5. Alternatives to clericalism—what we term “anti-clericalism”—include collaborative approaches to ministry that empower lay people to use their gifts and talents, and strategies that foster healthy sexual integration and raise consciousness about harmful forms of masculinity and femininity linked to patriarchal constructions of gender. Rooted in the Gospel and contemporary theologies of the priesthood, anti-clericalism is already being practiced among some priests and lay people and offers hopeful signs of resistance and transformation.


While effective steps have been taken to create safe environments, educate adults and children, and improve reporting in Catholic institutions, structural work to address the root causes of CPSA remains to be done. Our report concludes with recommendations for developing alternatives to structural clericalism, which we hope will contribute to a reduction in CPSA.

Further Reading

The full report, “Beyond ‘Bad Apples’: Understanding Clergy Perpetrated Sexual Abuse as a Structural Problem and Cultivating Strategies for Change,” is available at:–publications/beyond-bad-apples.

Articles on the report include:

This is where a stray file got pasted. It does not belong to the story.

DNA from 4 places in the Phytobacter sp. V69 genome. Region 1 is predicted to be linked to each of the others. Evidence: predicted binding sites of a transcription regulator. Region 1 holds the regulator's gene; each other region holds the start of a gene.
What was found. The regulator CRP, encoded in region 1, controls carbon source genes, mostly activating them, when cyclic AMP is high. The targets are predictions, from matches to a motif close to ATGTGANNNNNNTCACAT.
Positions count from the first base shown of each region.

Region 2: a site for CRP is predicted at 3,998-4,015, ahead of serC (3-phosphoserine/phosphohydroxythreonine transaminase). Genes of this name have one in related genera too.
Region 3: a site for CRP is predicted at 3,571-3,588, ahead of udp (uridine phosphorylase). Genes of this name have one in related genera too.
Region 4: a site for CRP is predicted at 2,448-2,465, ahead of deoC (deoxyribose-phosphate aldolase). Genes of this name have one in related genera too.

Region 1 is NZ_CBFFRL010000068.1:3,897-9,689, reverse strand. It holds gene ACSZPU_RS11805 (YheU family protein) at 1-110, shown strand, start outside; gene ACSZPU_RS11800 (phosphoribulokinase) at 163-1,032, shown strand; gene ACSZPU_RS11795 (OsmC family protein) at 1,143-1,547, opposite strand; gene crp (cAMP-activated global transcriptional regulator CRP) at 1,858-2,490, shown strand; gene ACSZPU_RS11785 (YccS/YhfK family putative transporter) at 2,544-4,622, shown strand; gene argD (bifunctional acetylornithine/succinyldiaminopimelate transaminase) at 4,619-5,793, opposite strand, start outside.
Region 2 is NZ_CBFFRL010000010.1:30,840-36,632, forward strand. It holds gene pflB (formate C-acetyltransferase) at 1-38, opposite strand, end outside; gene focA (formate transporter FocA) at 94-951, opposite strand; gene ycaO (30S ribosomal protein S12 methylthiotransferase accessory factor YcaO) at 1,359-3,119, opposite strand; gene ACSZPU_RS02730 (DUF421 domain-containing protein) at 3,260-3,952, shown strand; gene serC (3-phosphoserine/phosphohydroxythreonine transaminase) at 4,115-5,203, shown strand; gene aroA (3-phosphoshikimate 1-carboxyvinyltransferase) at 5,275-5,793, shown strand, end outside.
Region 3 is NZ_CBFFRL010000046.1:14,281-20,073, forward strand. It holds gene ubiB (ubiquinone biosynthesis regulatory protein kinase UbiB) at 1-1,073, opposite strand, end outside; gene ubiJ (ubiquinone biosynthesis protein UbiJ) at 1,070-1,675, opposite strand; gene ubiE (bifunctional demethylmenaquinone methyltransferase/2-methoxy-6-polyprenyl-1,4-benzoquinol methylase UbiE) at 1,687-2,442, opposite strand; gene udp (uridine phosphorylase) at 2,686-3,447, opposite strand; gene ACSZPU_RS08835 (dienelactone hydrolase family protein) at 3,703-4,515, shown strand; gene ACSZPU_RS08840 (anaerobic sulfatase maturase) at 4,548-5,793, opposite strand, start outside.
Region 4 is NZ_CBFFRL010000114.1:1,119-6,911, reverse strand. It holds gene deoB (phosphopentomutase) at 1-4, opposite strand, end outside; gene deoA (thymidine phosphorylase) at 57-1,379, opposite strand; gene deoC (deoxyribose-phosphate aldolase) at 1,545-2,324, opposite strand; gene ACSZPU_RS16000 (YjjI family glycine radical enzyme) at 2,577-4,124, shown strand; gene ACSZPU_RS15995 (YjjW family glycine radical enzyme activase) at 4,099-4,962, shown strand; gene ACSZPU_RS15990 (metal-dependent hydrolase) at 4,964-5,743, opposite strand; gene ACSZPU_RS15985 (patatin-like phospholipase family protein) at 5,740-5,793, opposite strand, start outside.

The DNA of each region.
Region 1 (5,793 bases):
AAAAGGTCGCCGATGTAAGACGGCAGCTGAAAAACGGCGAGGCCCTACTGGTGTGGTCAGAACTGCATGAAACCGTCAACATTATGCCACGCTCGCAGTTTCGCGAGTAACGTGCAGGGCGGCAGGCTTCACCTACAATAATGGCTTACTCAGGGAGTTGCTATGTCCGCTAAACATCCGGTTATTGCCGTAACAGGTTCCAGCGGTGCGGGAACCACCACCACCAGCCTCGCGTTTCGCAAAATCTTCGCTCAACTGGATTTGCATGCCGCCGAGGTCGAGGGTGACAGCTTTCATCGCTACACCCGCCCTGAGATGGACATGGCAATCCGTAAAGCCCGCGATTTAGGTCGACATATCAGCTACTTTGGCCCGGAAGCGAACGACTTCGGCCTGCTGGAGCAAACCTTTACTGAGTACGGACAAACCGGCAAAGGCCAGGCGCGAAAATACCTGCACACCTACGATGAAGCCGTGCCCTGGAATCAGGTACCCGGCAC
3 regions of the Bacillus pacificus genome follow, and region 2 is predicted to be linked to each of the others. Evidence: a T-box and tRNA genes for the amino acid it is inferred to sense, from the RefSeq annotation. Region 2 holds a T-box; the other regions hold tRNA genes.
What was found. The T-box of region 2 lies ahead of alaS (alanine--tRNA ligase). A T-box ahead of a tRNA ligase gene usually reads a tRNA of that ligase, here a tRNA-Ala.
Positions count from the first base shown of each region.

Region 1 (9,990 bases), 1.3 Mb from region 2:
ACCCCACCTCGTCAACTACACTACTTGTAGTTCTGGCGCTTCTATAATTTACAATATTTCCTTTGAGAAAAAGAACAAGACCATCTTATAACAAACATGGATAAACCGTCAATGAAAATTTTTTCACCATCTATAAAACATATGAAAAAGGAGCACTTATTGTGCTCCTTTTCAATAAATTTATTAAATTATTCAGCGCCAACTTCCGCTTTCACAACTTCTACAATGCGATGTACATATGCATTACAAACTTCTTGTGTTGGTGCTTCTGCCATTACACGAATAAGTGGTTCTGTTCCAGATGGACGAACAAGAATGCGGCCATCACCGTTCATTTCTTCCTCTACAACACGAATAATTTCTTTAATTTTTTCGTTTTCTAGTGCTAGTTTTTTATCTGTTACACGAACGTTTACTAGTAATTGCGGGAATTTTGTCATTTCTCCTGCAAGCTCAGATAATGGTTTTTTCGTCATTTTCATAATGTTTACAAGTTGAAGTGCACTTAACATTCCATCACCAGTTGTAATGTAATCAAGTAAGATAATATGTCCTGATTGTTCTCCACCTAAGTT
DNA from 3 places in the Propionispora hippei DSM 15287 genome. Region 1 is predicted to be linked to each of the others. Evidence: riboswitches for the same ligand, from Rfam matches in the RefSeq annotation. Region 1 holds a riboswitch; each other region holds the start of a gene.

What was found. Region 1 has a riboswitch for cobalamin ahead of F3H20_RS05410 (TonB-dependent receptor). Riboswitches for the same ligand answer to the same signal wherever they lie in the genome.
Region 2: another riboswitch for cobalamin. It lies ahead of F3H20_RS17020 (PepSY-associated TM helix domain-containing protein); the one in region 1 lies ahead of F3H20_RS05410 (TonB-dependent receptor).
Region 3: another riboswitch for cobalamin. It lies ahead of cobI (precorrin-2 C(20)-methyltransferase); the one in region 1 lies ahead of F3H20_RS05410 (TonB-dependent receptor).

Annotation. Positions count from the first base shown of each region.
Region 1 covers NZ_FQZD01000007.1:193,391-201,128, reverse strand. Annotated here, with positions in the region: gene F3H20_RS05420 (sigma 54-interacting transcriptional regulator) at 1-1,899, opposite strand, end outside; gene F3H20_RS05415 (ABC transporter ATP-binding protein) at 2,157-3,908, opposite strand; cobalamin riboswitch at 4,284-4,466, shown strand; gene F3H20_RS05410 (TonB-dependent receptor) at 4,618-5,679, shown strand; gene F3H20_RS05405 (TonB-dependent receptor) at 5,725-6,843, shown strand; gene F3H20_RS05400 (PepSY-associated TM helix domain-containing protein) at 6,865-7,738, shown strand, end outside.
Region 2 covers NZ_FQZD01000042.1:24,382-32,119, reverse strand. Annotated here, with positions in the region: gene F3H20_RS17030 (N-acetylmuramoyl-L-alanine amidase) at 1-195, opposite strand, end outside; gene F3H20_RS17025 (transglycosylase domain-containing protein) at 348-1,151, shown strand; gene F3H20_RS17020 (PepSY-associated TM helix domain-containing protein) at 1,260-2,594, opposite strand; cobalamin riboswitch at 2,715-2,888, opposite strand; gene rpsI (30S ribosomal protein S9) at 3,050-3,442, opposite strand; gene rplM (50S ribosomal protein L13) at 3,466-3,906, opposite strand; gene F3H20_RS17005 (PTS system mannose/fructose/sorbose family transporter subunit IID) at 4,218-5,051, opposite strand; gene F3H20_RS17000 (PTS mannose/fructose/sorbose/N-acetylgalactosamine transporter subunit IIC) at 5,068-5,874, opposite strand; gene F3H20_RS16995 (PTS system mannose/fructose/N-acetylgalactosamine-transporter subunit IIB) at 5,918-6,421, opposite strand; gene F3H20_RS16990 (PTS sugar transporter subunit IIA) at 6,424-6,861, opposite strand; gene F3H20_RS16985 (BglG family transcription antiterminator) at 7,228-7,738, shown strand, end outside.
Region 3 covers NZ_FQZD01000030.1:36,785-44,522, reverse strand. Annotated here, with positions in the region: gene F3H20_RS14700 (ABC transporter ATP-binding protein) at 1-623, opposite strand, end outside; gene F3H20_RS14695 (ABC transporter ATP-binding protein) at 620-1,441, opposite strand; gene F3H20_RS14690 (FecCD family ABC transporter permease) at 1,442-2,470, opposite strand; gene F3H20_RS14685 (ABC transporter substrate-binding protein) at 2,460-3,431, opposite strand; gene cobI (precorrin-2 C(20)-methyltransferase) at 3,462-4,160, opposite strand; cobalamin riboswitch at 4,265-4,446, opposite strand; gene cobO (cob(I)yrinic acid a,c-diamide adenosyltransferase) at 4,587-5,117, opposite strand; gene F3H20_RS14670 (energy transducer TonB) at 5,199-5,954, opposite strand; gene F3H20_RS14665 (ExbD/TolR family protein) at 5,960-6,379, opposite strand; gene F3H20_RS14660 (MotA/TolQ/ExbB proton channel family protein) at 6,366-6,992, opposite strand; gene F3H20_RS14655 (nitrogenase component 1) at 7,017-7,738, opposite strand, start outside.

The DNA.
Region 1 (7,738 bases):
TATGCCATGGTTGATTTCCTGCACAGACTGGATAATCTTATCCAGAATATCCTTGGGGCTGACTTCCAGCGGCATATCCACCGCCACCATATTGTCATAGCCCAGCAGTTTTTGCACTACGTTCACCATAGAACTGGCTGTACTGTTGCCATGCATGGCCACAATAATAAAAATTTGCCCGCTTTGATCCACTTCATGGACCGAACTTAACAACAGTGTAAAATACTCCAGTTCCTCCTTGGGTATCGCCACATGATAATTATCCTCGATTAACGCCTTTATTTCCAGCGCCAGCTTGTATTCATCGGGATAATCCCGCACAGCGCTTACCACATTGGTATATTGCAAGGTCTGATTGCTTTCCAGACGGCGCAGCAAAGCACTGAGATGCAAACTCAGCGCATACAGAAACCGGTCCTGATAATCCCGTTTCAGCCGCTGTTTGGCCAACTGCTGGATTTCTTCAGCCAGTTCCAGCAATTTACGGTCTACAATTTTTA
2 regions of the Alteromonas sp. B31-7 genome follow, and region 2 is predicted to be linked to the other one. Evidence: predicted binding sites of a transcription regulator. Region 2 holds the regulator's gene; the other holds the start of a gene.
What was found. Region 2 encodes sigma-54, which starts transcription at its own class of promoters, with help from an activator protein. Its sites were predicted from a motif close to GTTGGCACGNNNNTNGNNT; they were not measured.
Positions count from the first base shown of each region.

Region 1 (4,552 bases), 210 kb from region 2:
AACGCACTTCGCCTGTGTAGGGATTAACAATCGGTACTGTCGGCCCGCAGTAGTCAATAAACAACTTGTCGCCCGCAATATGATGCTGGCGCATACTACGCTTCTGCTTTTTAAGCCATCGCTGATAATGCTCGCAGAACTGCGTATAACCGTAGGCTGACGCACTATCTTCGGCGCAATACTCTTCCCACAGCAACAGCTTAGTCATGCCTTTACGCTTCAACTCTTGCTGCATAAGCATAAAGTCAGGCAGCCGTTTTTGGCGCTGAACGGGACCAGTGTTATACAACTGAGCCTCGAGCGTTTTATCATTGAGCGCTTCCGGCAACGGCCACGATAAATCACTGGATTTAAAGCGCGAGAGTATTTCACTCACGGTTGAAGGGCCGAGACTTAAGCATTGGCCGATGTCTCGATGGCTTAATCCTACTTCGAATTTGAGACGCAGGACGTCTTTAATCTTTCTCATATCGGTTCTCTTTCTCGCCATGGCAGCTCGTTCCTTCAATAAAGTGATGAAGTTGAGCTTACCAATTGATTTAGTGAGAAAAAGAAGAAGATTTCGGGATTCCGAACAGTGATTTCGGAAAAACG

While they were working, Julie and Paul also answered Five Questions on Clericalism.

Principal Investigators

Julie Hanlon Rubio, Santa Clara UniversityJulie Hanlon Rubio is Professor of Christian Ethics at the Jesuit School of Theology of Santa Clara University. Her research brings the resources of social ethics to issues of sex, gender, marriage, and family. She has published four books and two edited volumes. Her many essays have appeared in Theological Studies, Horizons, the Journal of the Society of Christian Ethics, and the Journal of Political Theology. She serves on the USCCB’s National Review Board and the board of the Journal of Catholic Social Thought. Her current book project is titled Can You Be a Catholic and a Feminist? (Oxford University Press, 2023).

Paul Schutz, Santa Clara UniversityPaul J. Schutz is Associate Professor in the Religious Studies Department at Santa Clara University. A Catholic theologian and liturgist, his research and teaching center on the Christian theology of creation and the relationship between theology, ecology, and the natural sciences. His essays have appeared in Theological Studies, Horizons, The Heythrop Journal, and other venues. He is the recipient of the Graves Award in the Humanities for outstanding teaching. His current book project is titled Reimagining Creation: A Theology of Creaturely Flourishing (Orbis Books, 2023).